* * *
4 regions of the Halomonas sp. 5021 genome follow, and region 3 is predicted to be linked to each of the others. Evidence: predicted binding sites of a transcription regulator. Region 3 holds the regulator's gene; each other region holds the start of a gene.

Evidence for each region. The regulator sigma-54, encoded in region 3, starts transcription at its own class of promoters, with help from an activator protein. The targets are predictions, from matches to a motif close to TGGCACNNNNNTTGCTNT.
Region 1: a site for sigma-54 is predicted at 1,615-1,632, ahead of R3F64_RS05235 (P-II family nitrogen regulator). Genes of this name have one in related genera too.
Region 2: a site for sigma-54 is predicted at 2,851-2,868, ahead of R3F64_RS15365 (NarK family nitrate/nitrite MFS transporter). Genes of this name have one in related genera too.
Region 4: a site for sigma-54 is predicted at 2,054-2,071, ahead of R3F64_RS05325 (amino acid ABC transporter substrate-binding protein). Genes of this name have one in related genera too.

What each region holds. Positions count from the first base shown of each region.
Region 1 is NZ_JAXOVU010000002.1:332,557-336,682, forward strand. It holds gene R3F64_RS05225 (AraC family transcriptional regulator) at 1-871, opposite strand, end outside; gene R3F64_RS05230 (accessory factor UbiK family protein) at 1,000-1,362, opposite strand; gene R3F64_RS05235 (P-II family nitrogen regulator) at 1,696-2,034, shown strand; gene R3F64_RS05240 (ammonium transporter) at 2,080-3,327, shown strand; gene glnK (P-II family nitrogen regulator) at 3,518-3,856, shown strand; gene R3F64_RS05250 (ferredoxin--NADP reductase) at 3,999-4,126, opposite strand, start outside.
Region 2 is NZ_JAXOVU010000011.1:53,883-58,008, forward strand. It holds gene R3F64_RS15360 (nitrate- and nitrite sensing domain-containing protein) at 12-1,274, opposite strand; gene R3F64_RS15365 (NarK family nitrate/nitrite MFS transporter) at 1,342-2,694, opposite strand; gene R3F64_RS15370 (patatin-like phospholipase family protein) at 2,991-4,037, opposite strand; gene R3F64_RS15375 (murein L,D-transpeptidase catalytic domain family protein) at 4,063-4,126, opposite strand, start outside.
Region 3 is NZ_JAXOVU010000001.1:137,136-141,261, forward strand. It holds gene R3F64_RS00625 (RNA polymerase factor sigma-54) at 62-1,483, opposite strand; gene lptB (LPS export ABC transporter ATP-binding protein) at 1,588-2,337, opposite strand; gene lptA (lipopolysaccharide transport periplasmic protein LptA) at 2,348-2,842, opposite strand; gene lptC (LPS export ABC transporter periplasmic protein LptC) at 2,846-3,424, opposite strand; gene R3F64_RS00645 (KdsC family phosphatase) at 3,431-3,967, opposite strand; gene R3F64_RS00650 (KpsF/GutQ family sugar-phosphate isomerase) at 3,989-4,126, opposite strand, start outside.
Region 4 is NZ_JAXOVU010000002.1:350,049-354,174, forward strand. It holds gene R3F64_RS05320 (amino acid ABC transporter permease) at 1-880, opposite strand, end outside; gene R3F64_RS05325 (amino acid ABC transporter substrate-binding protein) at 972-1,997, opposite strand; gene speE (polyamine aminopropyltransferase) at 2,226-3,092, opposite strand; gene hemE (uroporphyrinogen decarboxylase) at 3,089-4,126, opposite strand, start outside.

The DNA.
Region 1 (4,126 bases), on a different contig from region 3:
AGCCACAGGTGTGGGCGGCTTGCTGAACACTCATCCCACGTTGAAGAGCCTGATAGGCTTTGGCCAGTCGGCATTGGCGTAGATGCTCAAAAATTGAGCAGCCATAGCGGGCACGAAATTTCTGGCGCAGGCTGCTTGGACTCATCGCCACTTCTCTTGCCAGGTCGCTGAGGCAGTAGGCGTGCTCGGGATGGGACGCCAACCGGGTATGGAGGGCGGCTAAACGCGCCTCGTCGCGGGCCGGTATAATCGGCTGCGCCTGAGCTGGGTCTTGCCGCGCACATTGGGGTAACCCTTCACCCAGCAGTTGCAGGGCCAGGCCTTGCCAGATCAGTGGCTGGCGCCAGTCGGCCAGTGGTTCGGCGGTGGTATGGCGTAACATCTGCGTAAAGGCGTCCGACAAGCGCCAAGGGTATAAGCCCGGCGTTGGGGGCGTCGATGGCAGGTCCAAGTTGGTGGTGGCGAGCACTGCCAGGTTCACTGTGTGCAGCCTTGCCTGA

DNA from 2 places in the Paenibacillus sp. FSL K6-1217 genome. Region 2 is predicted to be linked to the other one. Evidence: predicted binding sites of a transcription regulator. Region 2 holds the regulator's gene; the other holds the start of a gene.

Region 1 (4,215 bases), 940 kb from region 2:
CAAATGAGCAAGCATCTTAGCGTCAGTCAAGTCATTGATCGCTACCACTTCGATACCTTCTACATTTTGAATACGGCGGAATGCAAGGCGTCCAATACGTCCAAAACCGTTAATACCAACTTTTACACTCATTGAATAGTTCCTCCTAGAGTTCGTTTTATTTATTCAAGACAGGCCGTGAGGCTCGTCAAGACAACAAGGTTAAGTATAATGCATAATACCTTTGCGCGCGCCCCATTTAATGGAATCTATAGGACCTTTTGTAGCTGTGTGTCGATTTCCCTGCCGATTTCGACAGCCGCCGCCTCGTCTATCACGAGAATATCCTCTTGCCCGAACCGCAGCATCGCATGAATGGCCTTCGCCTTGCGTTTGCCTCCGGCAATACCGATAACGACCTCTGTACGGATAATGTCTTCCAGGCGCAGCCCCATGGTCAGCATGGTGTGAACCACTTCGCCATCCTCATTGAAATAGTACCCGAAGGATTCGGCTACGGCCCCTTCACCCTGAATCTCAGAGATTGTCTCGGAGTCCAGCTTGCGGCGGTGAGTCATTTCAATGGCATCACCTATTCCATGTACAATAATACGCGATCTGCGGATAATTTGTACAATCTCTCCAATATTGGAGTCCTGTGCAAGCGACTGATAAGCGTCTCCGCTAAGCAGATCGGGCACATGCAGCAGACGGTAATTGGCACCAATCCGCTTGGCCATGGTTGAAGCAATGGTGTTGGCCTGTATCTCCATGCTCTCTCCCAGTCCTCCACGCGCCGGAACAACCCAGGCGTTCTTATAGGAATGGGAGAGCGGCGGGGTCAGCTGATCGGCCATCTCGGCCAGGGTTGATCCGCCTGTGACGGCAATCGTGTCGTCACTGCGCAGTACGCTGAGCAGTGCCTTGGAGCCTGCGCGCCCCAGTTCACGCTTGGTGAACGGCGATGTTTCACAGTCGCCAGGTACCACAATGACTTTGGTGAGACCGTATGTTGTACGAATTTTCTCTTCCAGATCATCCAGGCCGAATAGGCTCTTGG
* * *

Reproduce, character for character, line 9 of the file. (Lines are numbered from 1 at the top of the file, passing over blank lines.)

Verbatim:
Region 3 is NZ_JAXOVU010000001.1:137,136-141,261, forward strand. It holds gene R3F64_RS00625 (RNA polymerase factor sigma-54) at 62-1,483, opposite strand; gene lptB (LPS export ABC transporter ATP-binding protein) at 1,588-2,337, opposite strand; gene lptA (lipopolysaccharide transport periplasmic protein LptA) at 2,348-2,842, opposite strand; gene lptC (LPS export ABC transporter periplasmic protein LptC) at 2,846-3,424, opposite strand; gene R3F64_RS00645 (KdsC family phosphatase) at 3,431-3,967, opposite strand; gene R3F64_RS00650 (KpsF/GutQ family sugar-phosphate isomerase) at 3,989-4,126, opposite strand, start outside.